Originally published at G1 Climax 32 Day 10 Report: David Finlay vs. Will Ospreay, KENTA vs. Hirooki Goto
G1 Climax 32 Day 10 Report: David Finlay vs. Will Ospreay, KENTA vs. Hirooki Goto
This is the tenth installment of POST’s coverage of the 32nd G1 Climax Tournament. We have now reached the halfway mark. It is the second of two shows at Hamamatsu Arena in Shizuoka. The attendance was 1128 fans, the lowest attendance so far in this year’s G1 Climax.
- Undercard – As with most shows so far, there was nothing worth going out of your way to watch.
- G1 Climax 2022 Block B Match: Tomohiro Ishii vs. Great O-Khan – Some good elements near the start but a lack of chemistry and fluidity dragged this down.
- G1 Climax 2022 Block A Match: Toru Yano vs. Tom Lawlor – Some good comedy ideas and antics but this one was a little too long.
- G1 Climax 2022 Block B Match: SANADA vs. Tama Tonga – A good fast paced, technically proficient match, although it failed to grab me.
- G1 Climax 2022 Block C Match: KENTA vs. Hirooki Goto – Some good action but it was hurt by ref bumps and a clunky finish.
- G1 Climax 2022 Block D Match: David Finlay vs. Will Ospreay – A great aggressive, fast paced match where the bad blood and fire matches the memorable high spots. – RECOMMENDED.
TMDK (Bad Dude Tito & JONAH) vs. United Empire (Aaron Henare & Jeff Cobb)
Aaron Henare pinned Bad Dude Tito in 7:30.
Suzuki-Gun (TAKA Michinoku, Taichi, Lance Archer & Zack Sabre Jr.) vs. House of Torture (SHO, Dick Togo, Yujiro Takahashi & EVIL)
SHO pinned TAKA Michinoku in 9:06.
BULLET CLUB (Bad Luck Fale, Chase Owens & El Phantasmo) vs. Los Ingobernables de Japon (BUSHI, Shingo Takagi & Tetsuya Naito)
Chase Owens pinned BUSHI in 6:53.
YOSHI-HASHI, Hiroshi Tanahashi & Kazuchika Okada vs. BULLET CLUB (Juice Robinson, Gedo & Jay White)
YOSHI-HASHI submitted Gedo in 7:53.
G1 Climax 2022 Block B Match: Tomohiro Ishii vs. Great O-Khan
O-Khan had Ishii off balance, forcing a rope break with an early Jujigatame. Ishii tried to chain wrestle with O-Khan until O-Khan used a Fujiwara armbar to force another rope break. Ishii eventually got back into the match using his power and striking before surprising everyone by applying a knee bar, although O-Khan soon got out of that situation.
O-Khan’s Mongolian chops did not phase Ishii, so they engaged in a long forearm exchange, with O-Khan coming out on top. Ishii and O-Khan traded suplexes and Lariats, with O-Khan using another Lariat to knock down Ishii. O-Khan locked in the Sheep Killer, but Ishii came back with a German suplex and a Lariat of his own.
After a series of transitions, Ishii dumped O-Khan with a release Dragon Suplex, nearly winning the match with another Lariat. O-Khan went for a Brainbuster, but Ishii fired back with an Enziguri and a Sliding Lariat for another nearfall. After a series of counters, O-Khan surprised Ishii with the TTD before pinning Ishii with the Eliminator.
Great O-Khan defeated Tomohiro Ishii via pinfall in 12:59.
This was a decent match. I liked the fresh start with the early submission attempts and Ishii’s submission attempt. This had a lot of the good stuff that you expect from a Tomohiro Ishii match, but Ishii and O-Khan lacked chemistry at times, which made the match feel disjointed and lacking in flow. Honestly, this was my least favorite Ishii match in the tournament so far and I was disappointed by this.
G1 Climax 2022 Block A Match: Toru Yano vs. Tom Lawlor
Tom Lawlor tried to trade a copy of Sister Act for Yano’s new DVD. When that did not work, he added Sister Act 2 to the bargain. That worked until Lawlor realized that Yano’s DVD case was empty. Yano and Lawlor got the crowd clapping along but Yano’s hair pull-based ambush was foiled because Lawlor was wearing a wig.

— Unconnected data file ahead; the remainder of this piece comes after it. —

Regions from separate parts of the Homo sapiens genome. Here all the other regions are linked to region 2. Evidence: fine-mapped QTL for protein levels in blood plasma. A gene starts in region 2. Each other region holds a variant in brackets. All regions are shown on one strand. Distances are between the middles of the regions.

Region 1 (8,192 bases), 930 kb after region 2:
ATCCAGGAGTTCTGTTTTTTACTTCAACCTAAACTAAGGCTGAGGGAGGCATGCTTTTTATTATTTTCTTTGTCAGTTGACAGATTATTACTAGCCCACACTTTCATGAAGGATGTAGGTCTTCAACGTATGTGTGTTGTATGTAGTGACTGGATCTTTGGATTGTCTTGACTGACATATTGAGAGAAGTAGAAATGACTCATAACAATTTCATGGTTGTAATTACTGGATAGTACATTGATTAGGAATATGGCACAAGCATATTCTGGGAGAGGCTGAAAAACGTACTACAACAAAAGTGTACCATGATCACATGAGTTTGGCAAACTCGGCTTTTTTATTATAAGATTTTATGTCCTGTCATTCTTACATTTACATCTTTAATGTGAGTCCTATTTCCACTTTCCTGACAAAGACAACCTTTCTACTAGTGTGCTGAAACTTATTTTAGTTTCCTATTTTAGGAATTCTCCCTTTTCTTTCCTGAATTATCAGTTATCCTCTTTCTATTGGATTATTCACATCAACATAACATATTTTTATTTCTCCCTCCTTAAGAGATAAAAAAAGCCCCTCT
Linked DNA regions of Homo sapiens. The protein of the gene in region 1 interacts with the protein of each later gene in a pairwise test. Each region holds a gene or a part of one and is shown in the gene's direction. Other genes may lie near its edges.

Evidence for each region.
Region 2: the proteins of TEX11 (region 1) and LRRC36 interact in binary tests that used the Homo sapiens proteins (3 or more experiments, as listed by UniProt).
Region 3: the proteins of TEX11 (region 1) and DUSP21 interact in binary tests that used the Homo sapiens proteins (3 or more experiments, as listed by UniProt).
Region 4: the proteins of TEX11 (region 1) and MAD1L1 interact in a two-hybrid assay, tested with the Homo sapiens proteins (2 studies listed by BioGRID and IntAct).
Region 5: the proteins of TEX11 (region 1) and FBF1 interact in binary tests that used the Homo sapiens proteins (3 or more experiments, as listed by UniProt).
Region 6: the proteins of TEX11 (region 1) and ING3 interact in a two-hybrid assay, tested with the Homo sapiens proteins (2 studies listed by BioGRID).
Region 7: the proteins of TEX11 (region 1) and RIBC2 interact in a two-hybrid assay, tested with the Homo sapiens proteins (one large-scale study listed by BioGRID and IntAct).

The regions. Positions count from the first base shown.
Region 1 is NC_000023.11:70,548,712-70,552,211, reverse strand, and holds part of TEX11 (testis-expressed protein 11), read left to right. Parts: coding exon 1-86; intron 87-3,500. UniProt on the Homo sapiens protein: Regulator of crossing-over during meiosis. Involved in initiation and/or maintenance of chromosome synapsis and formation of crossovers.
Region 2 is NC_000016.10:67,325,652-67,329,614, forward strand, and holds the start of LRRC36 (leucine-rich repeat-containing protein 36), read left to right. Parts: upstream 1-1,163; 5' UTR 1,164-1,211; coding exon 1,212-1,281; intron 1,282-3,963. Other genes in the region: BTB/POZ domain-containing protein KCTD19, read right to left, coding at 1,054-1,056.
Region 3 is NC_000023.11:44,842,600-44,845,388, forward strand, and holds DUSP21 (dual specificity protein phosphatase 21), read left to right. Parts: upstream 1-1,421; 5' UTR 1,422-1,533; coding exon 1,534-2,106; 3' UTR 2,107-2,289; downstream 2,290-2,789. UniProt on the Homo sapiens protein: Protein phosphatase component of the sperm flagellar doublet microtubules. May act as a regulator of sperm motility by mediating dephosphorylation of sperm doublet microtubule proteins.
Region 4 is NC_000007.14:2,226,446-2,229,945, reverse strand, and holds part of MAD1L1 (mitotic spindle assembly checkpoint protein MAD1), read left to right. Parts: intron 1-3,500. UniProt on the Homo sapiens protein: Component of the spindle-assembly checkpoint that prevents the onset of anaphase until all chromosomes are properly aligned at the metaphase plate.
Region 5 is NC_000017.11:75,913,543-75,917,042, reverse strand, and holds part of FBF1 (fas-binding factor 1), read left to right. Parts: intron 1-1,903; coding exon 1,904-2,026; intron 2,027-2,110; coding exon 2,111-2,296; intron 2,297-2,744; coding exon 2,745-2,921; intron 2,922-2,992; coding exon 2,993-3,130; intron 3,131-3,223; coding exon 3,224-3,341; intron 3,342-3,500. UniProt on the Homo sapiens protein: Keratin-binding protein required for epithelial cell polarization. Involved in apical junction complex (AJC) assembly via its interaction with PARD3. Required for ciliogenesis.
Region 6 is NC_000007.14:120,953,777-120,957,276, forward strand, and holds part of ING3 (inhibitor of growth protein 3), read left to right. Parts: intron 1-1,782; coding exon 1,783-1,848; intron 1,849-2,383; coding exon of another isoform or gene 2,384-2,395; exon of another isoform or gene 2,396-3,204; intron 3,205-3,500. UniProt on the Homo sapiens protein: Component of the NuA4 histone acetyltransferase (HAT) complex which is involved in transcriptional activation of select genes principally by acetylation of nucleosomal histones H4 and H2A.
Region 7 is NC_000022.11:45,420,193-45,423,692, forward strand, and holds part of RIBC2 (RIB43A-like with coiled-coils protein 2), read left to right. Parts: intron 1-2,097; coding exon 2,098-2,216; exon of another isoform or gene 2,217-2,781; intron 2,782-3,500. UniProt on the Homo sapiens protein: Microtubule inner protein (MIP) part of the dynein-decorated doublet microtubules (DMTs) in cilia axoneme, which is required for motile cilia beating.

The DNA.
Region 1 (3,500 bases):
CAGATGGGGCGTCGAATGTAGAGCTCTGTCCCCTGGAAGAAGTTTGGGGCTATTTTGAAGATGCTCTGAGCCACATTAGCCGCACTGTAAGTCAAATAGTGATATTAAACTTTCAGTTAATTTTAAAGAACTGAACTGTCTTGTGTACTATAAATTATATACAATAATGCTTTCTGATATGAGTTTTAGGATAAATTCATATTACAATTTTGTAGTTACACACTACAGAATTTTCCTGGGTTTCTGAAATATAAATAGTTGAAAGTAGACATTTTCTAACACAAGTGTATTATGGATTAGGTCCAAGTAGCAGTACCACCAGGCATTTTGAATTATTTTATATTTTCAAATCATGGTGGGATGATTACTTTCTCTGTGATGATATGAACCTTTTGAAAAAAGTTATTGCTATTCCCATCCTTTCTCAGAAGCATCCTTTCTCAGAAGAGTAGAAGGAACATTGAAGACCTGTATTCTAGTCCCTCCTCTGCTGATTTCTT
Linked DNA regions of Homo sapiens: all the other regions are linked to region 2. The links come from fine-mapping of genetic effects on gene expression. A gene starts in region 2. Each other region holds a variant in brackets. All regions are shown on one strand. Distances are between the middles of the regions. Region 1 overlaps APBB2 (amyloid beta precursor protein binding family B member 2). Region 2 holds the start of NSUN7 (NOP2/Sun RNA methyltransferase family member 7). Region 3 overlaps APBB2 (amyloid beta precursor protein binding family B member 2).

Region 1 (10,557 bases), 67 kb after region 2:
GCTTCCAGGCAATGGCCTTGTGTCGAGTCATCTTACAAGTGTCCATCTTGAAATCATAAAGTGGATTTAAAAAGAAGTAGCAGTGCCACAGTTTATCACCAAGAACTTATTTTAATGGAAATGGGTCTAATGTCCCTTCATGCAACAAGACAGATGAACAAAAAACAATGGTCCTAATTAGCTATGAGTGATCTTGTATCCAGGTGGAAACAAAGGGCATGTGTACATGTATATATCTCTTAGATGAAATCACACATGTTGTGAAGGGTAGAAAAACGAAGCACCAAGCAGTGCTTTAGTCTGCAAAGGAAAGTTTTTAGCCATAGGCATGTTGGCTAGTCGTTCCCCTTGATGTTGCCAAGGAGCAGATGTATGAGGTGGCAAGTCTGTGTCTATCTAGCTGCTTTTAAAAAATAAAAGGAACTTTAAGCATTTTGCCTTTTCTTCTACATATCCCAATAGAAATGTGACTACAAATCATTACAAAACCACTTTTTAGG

Yano mocked Lawlor for wearing two pairs of denim shorts when he revealed that he was wearing two pairs of tights. Lawlor one-upped him by revealing that he was wearing a third pair of Denim shorts. Yano repeatedly pulled Lawlor’s hair. Isaacs saved Lawlor from being whipped into an exposed turnbuckle by using a discarded turnbuckle pad. Yano then hit a belly-to-belly suplex and removed another turnbuckle pad, since Isaacs could not be in two places at once.
After a Yano schoolboy attempt, Lawlor used a Bionic Jab before Yano caught him with a slingshot into an exposed turnbuckle for a nearfall. Yano nearly pinned Lawlor with a fireman’s carry and a backslide. Lawlor appeared immune to low blows before hitting Yano with the Kami-Go-Ye and the NKOTB to defeat Yano. Lawlor then revealed that he was wearing a cup, which proved to be Yano’s kryptonite.
Tom Lawlor defeated Toru Yano via pinfall in 10:13.
This was a good comedy match that played off of Lawlor’s familiarity with Yano. Some of the spots were great but the match felt a little too long and dragged out at times. So, this was a decent Yano match, although this was not close to something like Yano vs Moxley.
G1 Climax 2022 Block B Match: SANADA vs. Tama Tonga
SANADA and Tonga jockeyed for position with chain wrestling. SANADA managed to trap Tonga in the Paradise lock. They were evenly matched, although Tonga gained some momentum after a clothesline. A backdrop suplex earned Tonga a two count. Tonga wore SANADA down with headbutts, but SANADA came back with his double leapfrog dropkick and a Plancha.
SANADA went for a TKO, but Tonga countered it using the Tongan Twist. Tonga hit a DVD (the move, not the actual Sister Act DVD) and earned a two-count with a top rope splash. When Tonga went for the Gun Stun, he nearly got caught in the Skull End before SANADA hit the TKO. Tonga got the knees up to counter SANADA’s Moonsault before SANADA countered the Gun Stun into the Skull End by using Tonga’s momentum against him.
SANADA and Tonga traded forearms before Tonga got a nearfall with the Headshrinker DDT. SANADA avoided multiple Gun Stuns and nearly won the match with an O’Connor roll, only to finally fall victim to Tonga’s Gun Stun. SANADA learned the hard way that people do not kick out of the Gun Stun.